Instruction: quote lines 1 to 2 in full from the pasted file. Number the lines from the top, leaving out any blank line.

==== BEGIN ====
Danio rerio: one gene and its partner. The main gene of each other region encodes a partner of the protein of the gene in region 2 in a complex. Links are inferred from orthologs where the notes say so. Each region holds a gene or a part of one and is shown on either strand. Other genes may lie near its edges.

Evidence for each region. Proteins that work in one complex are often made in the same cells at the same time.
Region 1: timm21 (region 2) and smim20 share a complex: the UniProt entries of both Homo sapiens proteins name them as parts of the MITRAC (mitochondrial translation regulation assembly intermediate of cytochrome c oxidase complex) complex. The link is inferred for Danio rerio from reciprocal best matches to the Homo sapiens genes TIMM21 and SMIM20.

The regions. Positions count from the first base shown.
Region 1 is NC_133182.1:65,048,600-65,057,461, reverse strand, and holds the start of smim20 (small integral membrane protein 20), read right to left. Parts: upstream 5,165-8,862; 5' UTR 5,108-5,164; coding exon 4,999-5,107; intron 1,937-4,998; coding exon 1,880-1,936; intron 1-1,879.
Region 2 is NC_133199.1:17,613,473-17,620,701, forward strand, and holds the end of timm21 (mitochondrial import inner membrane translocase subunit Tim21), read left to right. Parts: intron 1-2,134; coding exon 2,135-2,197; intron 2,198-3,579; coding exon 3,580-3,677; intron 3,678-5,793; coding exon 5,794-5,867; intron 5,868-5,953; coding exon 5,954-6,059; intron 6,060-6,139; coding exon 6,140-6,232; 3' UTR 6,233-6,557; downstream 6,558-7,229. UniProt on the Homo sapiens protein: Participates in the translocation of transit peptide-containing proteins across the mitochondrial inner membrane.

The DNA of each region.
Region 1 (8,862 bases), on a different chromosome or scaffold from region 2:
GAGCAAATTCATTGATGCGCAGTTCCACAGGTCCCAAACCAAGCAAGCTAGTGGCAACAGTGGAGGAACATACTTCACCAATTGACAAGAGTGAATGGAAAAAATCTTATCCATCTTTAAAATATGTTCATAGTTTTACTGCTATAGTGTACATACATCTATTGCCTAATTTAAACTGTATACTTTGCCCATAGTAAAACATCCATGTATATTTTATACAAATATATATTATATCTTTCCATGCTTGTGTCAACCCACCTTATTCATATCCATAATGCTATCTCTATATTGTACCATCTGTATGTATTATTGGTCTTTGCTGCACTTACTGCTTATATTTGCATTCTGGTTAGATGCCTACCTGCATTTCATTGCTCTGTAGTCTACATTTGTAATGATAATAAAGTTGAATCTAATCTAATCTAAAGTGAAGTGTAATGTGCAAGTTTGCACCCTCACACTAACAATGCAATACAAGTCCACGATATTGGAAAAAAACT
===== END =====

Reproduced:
Danio rerio: one gene and its partner. The main gene of each other region encodes a partner of the protein of the gene in region 2 in a complex. Links are inferred from orthologs where the notes say so. Each region holds a gene or a part of one and is shown on either strand. Other genes may lie near its edges.

Evidence for each region. Proteins that work in one complex are often made in the same cells at the same time.